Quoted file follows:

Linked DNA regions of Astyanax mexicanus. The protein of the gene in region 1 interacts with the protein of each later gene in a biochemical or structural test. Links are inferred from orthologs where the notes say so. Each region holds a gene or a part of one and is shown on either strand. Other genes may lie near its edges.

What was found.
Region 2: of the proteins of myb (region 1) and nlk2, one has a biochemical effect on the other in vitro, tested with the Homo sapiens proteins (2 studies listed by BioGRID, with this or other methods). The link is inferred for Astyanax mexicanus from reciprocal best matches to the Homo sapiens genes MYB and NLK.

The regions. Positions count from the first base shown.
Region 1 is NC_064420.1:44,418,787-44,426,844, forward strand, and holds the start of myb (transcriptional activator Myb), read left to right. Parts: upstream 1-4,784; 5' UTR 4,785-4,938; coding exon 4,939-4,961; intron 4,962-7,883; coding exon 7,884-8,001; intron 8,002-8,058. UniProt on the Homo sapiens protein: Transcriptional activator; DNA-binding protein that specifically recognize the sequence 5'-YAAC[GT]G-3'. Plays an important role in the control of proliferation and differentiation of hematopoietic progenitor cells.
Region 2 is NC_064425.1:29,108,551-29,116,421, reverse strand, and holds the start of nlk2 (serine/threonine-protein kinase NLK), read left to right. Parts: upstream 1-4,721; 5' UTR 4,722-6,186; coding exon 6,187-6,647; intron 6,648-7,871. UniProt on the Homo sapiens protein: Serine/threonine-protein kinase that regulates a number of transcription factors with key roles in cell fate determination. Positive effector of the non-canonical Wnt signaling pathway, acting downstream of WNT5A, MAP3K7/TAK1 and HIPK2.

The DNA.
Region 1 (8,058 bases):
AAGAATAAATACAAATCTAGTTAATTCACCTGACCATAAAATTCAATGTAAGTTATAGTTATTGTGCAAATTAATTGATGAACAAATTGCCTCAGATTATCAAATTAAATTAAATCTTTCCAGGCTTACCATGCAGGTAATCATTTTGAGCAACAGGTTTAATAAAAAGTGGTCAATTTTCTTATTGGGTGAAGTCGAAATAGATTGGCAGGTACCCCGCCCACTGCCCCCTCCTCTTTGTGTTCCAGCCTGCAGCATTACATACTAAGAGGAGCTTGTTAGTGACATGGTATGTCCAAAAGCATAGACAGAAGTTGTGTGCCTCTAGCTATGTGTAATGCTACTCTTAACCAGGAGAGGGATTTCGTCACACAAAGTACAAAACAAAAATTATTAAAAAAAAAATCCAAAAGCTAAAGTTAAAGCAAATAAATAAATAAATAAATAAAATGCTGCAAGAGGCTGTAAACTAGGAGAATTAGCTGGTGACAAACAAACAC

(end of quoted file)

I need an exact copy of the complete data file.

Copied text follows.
Linked DNA regions of Astyanax mexicanus. The protein of the gene in region 1 interacts with the protein of each later gene in a biochemical or structural test. Links are inferred from orthologs where the notes say so. Each region holds a gene or a part of one and is shown on either strand. Other genes may lie near its edges.

What was found.
Region 2: of the proteins of myb (region 1) and nlk2, one has a biochemical effect on the other in vitro, tested with the Homo sapiens proteins (2 studies listed by BioGRID, with this or other methods). The link is inferred for Astyanax mexicanus from reciprocal best matches to the Homo sapiens genes MYB and NLK.

The regions. Positions count from the first base shown.
Region 1 is NC_064420.1:44,418,787-44,426,844, forward strand, and holds the start of myb (transcriptional activator Myb), read left to right. Parts: upstream 1-4,784; 5' UTR 4,785-4,938; coding exon 4,939-4,961; intron 4,962-7,883; coding exon 7,884-8,001; intron 8,002-8,058. UniProt on the Homo sapiens protein: Transcriptional activator; DNA-binding protein that specifically recognize the sequence 5'-YAAC[GT]G-3'. Plays an important role in the control of proliferation and differentiation of hematopoietic progenitor cells.
Region 2 is NC_064425.1:29,108,551-29,116,421, reverse strand, and holds the start of nlk2 (serine/threonine-protein kinase NLK), read left to right. Parts: upstream 1-4,721; 5' UTR 4,722-6,186; coding exon 6,187-6,647; intron 6,648-7,871. UniProt on the Homo sapiens protein: Serine/threonine-protein kinase that regulates a number of transcription factors with key roles in cell fate determination. Positive effector of the non-canonical Wnt signaling pathway, acting downstream of WNT5A, MAP3K7/TAK1 and HIPK2.

The DNA.
Region 1 (8,058 bases):
AAGAATAAATACAAATCTAGTTAATTCACCTGACCATAAAATTCAATGTAAGTTATAGTTATTGTGCAAATTAATTGATGAACAAATTGCCTCAGATTATCAAATTAAATTAAATCTTTCCAGGCTTACCATGCAGGTAATCATTTTGAGCAACAGGTTTAATAAAAAGTGGTCAATTTTCTTATTGGGTGAAGTCGAAATAGATTGGCAGGTACCCCGCCCACTGCCCCCTCCTCTTTGTGTTCCAGCCTGCAGCATTACATACTAAGAGGAGCTTGTTAGTGACATGGTATGTCCAAAAGCATAGACAGAAGTTGTGTGCCTCTAGCTATGTGTAATGCTACTCTTAACCAGGAGAGGGATTTCGTCACACAAAGTACAAAACAAAAATTATTAAAAAAAAAATCCAAAAGCTAAAGTTAAAGCAAATAAATAAATAAATAAATAAAATGCTGCAAGAGGCTGTAAACTAGGAGAATTAGCTGGTGACAAACAAACAC